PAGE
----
Though Sedtha worked full time from practically the day that he arrived back in Cambodia in 1991, he still found time to continue his own charity work. After finally being able to build a real home in 2003, he went on to turn it into a community education and childcare center, where Sedtha both took in orphaned children and provided free classes in English for whomever wanted to take them. This wasn’t an NGO or a school, but it was the only place in the city that children who had no hope at a formal education could come to learn. In 2006, Sedtha founded BFT, and in the almost ten years since, BFT would grow from Sedtha’s home in Siem Reap to today help 50,000 people in 33 different villages.
The focus behind BFT, even before it was incorporated as an official NGO, is education. One of the longest lasting impacts of the Khmer Rouge on Cambodia is how the country has since been left with almost no doctors, intellectuals or teachers. This created an educational crisis for Cambodia’s young generations, a problem which persists today. Sedtha’s life’s work, from his days as a teacher in the refugee camps to now the director of his own NGO has been to help rectify that and rebuild Cambodia through education.
BFT’s guiding principle is that “Knowledge is Hope; Peace is Development”, a slogan that embodies not only Sedtha’s philanthropic work, but also his personal struggle to overcome the horrors of the Khmer Rouge and move forward.
When you ask Sedtha about how he has been able to reconcile himself with what happened under the Khmer Rouge and how he has been able to do what he has done after losing so much, his answer is almost poetic.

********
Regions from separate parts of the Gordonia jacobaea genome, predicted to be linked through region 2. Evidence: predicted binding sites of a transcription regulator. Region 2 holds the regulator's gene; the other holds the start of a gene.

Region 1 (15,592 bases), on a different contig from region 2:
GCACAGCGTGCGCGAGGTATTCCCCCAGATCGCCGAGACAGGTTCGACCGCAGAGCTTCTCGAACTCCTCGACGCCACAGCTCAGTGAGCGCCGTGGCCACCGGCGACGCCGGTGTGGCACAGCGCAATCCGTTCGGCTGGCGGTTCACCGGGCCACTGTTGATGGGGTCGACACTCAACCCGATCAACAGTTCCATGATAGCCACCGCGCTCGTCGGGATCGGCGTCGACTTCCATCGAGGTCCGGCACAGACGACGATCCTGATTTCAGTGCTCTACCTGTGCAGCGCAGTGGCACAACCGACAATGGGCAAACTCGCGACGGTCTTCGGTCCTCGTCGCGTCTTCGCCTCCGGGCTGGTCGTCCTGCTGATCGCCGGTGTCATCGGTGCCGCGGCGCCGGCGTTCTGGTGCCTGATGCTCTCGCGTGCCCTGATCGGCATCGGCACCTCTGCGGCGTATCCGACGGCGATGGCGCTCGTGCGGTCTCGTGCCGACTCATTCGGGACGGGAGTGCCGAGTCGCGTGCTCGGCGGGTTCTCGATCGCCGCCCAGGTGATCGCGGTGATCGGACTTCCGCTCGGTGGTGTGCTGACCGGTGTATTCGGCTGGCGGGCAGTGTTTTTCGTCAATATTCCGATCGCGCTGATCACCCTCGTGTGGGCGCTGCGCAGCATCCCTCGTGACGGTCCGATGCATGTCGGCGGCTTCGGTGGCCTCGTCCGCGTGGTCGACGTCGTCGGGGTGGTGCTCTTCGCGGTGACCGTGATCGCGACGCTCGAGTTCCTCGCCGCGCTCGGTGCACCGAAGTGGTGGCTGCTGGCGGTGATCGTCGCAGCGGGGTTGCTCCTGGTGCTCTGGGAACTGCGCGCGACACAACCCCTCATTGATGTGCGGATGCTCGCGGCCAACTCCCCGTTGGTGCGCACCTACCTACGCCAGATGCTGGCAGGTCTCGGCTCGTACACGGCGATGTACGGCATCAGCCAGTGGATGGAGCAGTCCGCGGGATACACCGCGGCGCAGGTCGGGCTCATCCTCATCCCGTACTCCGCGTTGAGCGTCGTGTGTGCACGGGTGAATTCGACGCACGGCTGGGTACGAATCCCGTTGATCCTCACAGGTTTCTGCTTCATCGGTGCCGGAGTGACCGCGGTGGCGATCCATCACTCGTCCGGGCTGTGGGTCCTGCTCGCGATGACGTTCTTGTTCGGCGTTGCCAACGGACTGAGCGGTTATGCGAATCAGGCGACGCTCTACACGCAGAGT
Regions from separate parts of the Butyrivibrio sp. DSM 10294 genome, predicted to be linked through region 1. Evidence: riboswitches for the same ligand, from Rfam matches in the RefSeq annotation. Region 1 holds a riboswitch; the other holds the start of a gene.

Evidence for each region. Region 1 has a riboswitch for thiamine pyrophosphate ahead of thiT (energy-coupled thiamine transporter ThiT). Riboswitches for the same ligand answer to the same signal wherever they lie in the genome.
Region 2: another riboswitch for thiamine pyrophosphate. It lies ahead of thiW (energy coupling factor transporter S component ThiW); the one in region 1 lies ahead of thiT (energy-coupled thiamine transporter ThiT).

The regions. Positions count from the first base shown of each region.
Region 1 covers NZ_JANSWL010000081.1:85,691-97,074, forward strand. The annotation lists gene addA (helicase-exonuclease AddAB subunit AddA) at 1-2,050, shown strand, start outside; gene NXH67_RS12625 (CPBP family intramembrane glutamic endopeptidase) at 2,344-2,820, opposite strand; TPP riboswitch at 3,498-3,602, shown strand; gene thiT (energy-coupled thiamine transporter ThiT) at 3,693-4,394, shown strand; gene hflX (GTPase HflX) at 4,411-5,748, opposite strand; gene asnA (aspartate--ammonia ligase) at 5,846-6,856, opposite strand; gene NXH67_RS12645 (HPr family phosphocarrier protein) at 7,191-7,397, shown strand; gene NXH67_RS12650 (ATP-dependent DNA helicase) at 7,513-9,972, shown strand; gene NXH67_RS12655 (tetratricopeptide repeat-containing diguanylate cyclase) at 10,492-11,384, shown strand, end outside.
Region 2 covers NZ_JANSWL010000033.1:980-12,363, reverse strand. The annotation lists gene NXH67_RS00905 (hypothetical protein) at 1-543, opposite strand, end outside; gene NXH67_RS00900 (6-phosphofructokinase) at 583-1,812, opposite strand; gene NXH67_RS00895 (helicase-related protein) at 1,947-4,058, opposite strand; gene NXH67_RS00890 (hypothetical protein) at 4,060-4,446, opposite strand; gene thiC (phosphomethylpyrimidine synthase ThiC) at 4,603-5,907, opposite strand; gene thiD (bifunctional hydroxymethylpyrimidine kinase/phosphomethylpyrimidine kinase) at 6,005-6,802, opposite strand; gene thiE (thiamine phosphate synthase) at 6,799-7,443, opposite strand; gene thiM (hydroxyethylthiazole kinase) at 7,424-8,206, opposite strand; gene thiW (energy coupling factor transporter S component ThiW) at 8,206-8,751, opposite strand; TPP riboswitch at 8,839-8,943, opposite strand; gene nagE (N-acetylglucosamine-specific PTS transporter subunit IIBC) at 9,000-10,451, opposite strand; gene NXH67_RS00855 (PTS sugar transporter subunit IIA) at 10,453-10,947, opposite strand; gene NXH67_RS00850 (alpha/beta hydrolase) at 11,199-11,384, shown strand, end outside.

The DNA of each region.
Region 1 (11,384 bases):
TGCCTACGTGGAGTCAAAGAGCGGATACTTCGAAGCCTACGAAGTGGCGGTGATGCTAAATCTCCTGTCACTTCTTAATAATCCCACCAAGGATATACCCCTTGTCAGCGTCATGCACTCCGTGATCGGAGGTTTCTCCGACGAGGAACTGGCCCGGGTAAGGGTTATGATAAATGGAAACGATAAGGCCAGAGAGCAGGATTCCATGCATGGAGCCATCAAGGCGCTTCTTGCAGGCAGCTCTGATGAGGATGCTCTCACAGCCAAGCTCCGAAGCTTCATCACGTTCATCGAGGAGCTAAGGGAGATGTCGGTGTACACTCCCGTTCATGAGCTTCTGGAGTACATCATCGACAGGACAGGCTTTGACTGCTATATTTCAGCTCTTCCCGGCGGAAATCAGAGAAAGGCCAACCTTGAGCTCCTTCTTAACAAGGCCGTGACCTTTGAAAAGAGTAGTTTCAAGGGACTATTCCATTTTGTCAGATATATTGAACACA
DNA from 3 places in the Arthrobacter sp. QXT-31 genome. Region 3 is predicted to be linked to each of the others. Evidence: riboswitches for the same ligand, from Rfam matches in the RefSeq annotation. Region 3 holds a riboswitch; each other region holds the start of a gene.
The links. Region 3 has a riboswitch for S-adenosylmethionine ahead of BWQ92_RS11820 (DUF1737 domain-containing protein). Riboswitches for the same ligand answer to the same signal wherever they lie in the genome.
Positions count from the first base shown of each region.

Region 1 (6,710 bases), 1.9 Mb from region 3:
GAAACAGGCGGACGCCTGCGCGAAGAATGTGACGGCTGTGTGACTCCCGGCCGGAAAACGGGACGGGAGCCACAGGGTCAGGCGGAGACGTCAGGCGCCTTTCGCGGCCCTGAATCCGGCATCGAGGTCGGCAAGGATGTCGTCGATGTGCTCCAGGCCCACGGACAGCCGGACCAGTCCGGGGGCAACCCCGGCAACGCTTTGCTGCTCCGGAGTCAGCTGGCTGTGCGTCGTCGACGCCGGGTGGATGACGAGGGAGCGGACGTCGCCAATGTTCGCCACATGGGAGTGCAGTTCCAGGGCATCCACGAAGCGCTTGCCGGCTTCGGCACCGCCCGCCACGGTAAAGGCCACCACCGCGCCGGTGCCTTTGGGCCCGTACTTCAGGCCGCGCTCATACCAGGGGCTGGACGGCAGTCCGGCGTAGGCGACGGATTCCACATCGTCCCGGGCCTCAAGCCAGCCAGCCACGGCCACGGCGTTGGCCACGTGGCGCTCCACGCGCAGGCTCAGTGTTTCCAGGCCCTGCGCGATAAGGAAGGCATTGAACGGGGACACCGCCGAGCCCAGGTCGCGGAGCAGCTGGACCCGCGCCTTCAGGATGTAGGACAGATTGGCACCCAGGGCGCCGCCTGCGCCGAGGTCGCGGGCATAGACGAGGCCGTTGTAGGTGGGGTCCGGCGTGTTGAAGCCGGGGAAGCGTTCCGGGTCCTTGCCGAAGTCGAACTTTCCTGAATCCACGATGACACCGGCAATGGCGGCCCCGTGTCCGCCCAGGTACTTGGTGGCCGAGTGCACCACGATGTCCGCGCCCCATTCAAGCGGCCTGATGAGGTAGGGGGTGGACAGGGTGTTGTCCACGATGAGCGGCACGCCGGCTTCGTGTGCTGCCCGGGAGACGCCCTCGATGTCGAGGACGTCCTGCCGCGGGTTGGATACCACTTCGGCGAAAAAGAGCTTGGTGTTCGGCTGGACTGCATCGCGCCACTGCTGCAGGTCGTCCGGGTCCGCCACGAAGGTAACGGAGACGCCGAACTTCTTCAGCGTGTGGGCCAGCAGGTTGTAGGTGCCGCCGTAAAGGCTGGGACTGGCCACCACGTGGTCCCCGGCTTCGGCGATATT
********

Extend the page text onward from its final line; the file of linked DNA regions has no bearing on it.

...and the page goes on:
I don’t really know how I changed my behavior or my mindset. I used to be the one who would always think about hatred, or wanting to find revenge…it made me so depressed and sad…I used to be disappointed, not only to the Khmer Rouge. Where is the Buddha? He sleeps too much! Enjoy too much by himself while we suffer…But when I started seeing the children, I found the younger children were suffering more than me. When I met them, they felt horrified and confused and they didn’t have any hope. And compared to myself, they didn’t have anything… Eventually I thought “I have to help these kids rather than keep this hatred in mind”
Probably that was the point that I changed my life.
Sedtha’s life has been one marked by the overwhelmingly tragic horrors of the Khmer Rouge, something that will stay with him until the day he dies. However, the most defining and powerful part of Sedtha’s life has been not in what was taken away from him, but rather in what he has given back. Sedtha has refused to be defined or defeated by the tragedy that was the Khmer Rouge, and with every breath he takes and every child he lifts out of poverty, he declares his triumph over them.